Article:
When you have a position type where your opponent is going to have a lot of difficult decisions, it is important to make sure the game will be played to the finish. This means sending over a cube which would ordinarily be uncalled for. For example:

 199171 ``` ``` Whitemoney game Blue

Blue has the advantage, of course, but hardly a doubling advantage. White's position is solid, and the volatility is very low. Against a weaker player, however, this is a must double. It is vital to force him to play this game to conclusion. White is going to have a lot of difficult decisions to make in this game -- whether to go frontwards or backwards, which anchors to break, whether or not to hit, etc., as well as the possible necessity of employing good technique at verious stages of the game. This is very unlikely to turn into a simple race or holding game. Against an equal player doubling would be silly, but if your opponent is weaker then doubling is quite profitable. In fact, it isn't even clear that you are rooting for him to pass, even though in theory this is a trivial take.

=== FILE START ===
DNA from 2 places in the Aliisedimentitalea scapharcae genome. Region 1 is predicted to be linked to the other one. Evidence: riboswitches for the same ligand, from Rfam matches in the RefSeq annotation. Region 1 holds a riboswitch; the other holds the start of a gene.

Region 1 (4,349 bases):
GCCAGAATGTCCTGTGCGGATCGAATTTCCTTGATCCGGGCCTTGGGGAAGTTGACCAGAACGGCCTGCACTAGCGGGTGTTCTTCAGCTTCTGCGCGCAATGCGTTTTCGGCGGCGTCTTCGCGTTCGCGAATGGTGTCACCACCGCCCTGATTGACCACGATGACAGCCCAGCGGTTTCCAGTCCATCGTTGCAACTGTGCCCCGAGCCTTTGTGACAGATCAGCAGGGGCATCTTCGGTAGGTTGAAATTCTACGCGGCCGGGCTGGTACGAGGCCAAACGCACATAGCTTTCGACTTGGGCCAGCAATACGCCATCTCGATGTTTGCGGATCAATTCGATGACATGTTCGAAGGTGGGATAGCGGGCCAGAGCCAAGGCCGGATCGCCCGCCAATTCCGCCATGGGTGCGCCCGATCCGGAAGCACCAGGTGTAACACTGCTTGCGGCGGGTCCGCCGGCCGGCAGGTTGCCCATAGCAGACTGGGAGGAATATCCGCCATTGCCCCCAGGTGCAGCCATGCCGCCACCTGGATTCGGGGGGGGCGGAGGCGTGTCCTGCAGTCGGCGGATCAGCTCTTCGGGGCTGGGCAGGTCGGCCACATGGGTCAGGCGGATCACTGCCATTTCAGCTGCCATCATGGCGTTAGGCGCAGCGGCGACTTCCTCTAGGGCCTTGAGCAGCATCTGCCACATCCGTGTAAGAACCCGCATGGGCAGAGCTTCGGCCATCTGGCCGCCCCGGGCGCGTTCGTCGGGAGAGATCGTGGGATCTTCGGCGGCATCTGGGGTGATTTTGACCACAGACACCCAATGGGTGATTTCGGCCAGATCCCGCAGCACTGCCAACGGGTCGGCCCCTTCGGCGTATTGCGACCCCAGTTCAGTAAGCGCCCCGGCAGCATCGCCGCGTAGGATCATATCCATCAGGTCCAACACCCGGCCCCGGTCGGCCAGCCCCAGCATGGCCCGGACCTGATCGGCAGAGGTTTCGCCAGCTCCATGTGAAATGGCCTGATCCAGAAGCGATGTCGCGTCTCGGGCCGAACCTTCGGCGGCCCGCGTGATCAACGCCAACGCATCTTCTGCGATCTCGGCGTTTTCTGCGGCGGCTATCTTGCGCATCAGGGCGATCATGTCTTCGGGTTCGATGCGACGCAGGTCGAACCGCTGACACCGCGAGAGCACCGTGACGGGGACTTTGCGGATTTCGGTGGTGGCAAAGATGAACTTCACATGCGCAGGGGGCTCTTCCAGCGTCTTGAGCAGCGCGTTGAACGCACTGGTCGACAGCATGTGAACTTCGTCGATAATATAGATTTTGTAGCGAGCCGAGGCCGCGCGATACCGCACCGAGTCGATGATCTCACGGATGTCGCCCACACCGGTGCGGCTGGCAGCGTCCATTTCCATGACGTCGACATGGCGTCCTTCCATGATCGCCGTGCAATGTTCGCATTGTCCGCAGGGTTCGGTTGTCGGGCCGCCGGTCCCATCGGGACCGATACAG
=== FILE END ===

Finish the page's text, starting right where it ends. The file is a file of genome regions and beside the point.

When choosing between approximately equal plays, try to pick the play which is likely to give your opponent a difficult choice. This may induce him to make a serios error. If your opponent's play is virtually forced, he can't make an error. Often this is a decision of whether or not to hit. For example:

 158170 ``` ``` Whitemoney game Blue

It isn't clear whether Blue should come out with 24/18 or make a slotting play such as 13/7 or 24/22, 13/9. These plays might be about equal in theory. The problem with the slotting plays is that White virtually cannot misplay his next roll. If he can hit, he will do so. If not, he will just bring builders down from the midpoint and try to develop some more.